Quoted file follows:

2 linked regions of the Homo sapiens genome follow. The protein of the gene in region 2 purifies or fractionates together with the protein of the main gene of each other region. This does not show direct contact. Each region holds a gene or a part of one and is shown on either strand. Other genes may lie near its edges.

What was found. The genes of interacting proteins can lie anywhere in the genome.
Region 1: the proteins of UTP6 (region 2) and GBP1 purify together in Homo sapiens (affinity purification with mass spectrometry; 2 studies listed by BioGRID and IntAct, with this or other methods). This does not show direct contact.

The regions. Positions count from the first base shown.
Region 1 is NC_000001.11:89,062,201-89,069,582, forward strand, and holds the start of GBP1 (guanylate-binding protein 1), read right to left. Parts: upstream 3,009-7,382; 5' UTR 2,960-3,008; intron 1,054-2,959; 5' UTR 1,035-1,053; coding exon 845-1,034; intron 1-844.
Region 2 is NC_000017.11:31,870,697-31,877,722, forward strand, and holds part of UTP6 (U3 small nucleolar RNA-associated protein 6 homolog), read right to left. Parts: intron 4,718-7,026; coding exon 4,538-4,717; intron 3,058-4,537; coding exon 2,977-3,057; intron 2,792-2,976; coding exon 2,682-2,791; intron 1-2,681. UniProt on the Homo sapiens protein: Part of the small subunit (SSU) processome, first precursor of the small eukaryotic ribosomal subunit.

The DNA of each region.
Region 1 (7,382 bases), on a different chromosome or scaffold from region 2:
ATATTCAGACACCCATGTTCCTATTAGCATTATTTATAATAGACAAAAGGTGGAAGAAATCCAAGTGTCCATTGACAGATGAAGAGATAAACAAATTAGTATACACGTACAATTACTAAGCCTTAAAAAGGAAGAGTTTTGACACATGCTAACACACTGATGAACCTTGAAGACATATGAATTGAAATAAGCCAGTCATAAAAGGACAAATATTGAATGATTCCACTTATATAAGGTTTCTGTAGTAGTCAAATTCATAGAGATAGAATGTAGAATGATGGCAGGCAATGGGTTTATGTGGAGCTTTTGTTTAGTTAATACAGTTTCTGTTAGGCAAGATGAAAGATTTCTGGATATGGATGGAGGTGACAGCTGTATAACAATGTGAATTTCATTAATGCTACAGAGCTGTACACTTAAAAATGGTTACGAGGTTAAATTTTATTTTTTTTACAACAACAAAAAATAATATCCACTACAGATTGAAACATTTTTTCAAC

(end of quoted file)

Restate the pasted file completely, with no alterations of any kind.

2 linked regions of the Homo sapiens genome follow. The protein of the gene in region 2 purifies or fractionates together with the protein of the main gene of each other region. This does not show direct contact. Each region holds a gene or a part of one and is shown on either strand. Other genes may lie near its edges.

What was found. The genes of interacting proteins can lie anywhere in the genome.
Region 1: the proteins of UTP6 (region 2) and GBP1 purify together in Homo sapiens (affinity purification with mass spectrometry; 2 studies listed by BioGRID and IntAct, with this or other methods). This does not show direct contact.

The regions. Positions count from the first base shown.
Region 1 is NC_000001.11:89,062,201-89,069,582, forward strand, and holds the start of GBP1 (guanylate-binding protein 1), read right to left. Parts: upstream 3,009-7,382; 5' UTR 2,960-3,008; intron 1,054-2,959; 5' UTR 1,035-1,053; coding exon 845-1,034; intron 1-844.
Region 2 is NC_000017.11:31,870,697-31,877,722, forward strand, and holds part of UTP6 (U3 small nucleolar RNA-associated protein 6 homolog), read right to left. Parts: intron 4,718-7,026; coding exon 4,538-4,717; intron 3,058-4,537; coding exon 2,977-3,057; intron 2,792-2,976; coding exon 2,682-2,791; intron 1-2,681. UniProt on the Homo sapiens protein: Part of the small subunit (SSU) processome, first precursor of the small eukaryotic ribosomal subunit.

The DNA of each region.
Region 1 (7,382 bases), on a different chromosome or scaffold from region 2:
ATATTCAGACACCCATGTTCCTATTAGCATTATTTATAATAGACAAAAGGTGGAAGAAATCCAAGTGTCCATTGACAGATGAAGAGATAAACAAATTAGTATACACGTACAATTACTAAGCCTTAAAAAGGAAGAGTTTTGACACATGCTAACACACTGATGAACCTTGAAGACATATGAATTGAAATAAGCCAGTCATAAAAGGACAAATATTGAATGATTCCACTTATATAAGGTTTCTGTAGTAGTCAAATTCATAGAGATAGAATGTAGAATGATGGCAGGCAATGGGTTTATGTGGAGCTTTTGTTTAGTTAATACAGTTTCTGTTAGGCAAGATGAAAGATTTCTGGATATGGATGGAGGTGACAGCTGTATAACAATGTGAATTTCATTAATGCTACAGAGCTGTACACTTAAAAATGGTTACGAGGTTAAATTTTATTTTTTTTACAACAACAAAAAATAATATCCACTACAGATTGAAACATTTTTTCAAC